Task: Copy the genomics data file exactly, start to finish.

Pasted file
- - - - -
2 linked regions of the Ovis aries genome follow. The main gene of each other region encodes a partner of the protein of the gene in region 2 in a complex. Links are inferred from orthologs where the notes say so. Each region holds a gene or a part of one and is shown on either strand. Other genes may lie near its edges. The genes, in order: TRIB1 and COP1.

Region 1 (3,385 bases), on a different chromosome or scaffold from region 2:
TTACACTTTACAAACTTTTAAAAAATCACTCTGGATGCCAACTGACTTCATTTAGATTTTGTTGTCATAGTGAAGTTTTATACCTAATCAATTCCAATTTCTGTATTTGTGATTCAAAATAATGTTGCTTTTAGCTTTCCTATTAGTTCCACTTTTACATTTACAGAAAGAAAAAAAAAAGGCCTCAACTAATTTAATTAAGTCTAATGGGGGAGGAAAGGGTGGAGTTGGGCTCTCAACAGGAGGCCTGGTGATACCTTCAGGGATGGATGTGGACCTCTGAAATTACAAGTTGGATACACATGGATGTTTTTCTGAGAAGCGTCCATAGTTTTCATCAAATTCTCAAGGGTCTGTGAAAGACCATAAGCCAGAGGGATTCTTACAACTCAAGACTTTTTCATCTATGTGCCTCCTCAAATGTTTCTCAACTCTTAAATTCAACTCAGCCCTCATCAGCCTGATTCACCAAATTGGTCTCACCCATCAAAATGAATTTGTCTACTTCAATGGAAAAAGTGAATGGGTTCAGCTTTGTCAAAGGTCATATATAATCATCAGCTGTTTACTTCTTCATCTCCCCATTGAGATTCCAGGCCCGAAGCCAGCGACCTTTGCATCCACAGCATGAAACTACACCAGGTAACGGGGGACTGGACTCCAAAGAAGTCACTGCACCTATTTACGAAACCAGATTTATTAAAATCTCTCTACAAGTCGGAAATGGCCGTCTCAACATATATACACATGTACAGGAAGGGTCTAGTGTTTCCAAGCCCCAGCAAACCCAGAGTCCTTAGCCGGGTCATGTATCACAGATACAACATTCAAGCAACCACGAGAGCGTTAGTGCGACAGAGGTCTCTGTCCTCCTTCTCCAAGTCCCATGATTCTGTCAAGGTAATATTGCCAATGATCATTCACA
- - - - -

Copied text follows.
2 linked regions of the Ovis aries genome follow. The main gene of each other region encodes a partner of the protein of the gene in region 2 in a complex. Links are inferred from orthologs where the notes say so. Each region holds a gene or a part of one and is shown on either strand. Other genes may lie near its edges. The genes, in order: TRIB1 and COP1.

Region 1 (3,385 bases), on a different chromosome or scaffold from region 2:
TTACACTTTACAAACTTTTAAAAAATCACTCTGGATGCCAACTGACTTCATTTAGATTTTGTTGTCATAGTGAAGTTTTATACCTAATCAATTCCAATTTCTGTATTTGTGATTCAAAATAATGTTGCTTTTAGCTTTCCTATTAGTTCCACTTTTACATTTACAGAAAGAAAAAAAAAAGGCCTCAACTAATTTAATTAAGTCTAATGGGGGAGGAAAGGGTGGAGTTGGGCTCTCAACAGGAGGCCTGGTGATACCTTCAGGGATGGATGTGGACCTCTGAAATTACAAGTTGGATACACATGGATGTTTTTCTGAGAAGCGTCCATAGTTTTCATCAAATTCTCAAGGGTCTGTGAAAGACCATAAGCCAGAGGGATTCTTACAACTCAAGACTTTTTCATCTATGTGCCTCCTCAAATGTTTCTCAACTCTTAAATTCAACTCAGCCCTCATCAGCCTGATTCACCAAATTGGTCTCACCCATCAAAATGAATTTGTCTACTTCAATGGAAAAAGTGAATGGGTTCAGCTTTGTCAAAGGTCATATATAATCATCAGCTGTTTACTTCTTCATCTCCCCATTGAGATTCCAGGCCCGAAGCCAGCGACCTTTGCATCCACAGCATGAAACTACACCAGGTAACGGGGGACTGGACTCCAAAGAAGTCACTGCACCTATTTACGAAACCAGATTTATTAAAATCTCTCTACAAGTCGGAAATGGCCGTCTCAACATATATACACATGTACAGGAAGGGTCTAGTGTTTCCAAGCCCCAGCAAACCCAGAGTCCTTAGCCGGGTCATGTATCACAGATACAACATTCAAGCAACCACGAGAGCGTTAGTGCGACAGAGGTCTCTGTCCTCCTTCTCCAAGTCCCATGATTCTGTCAAGGTAATATTGCCAATGATCATTCACA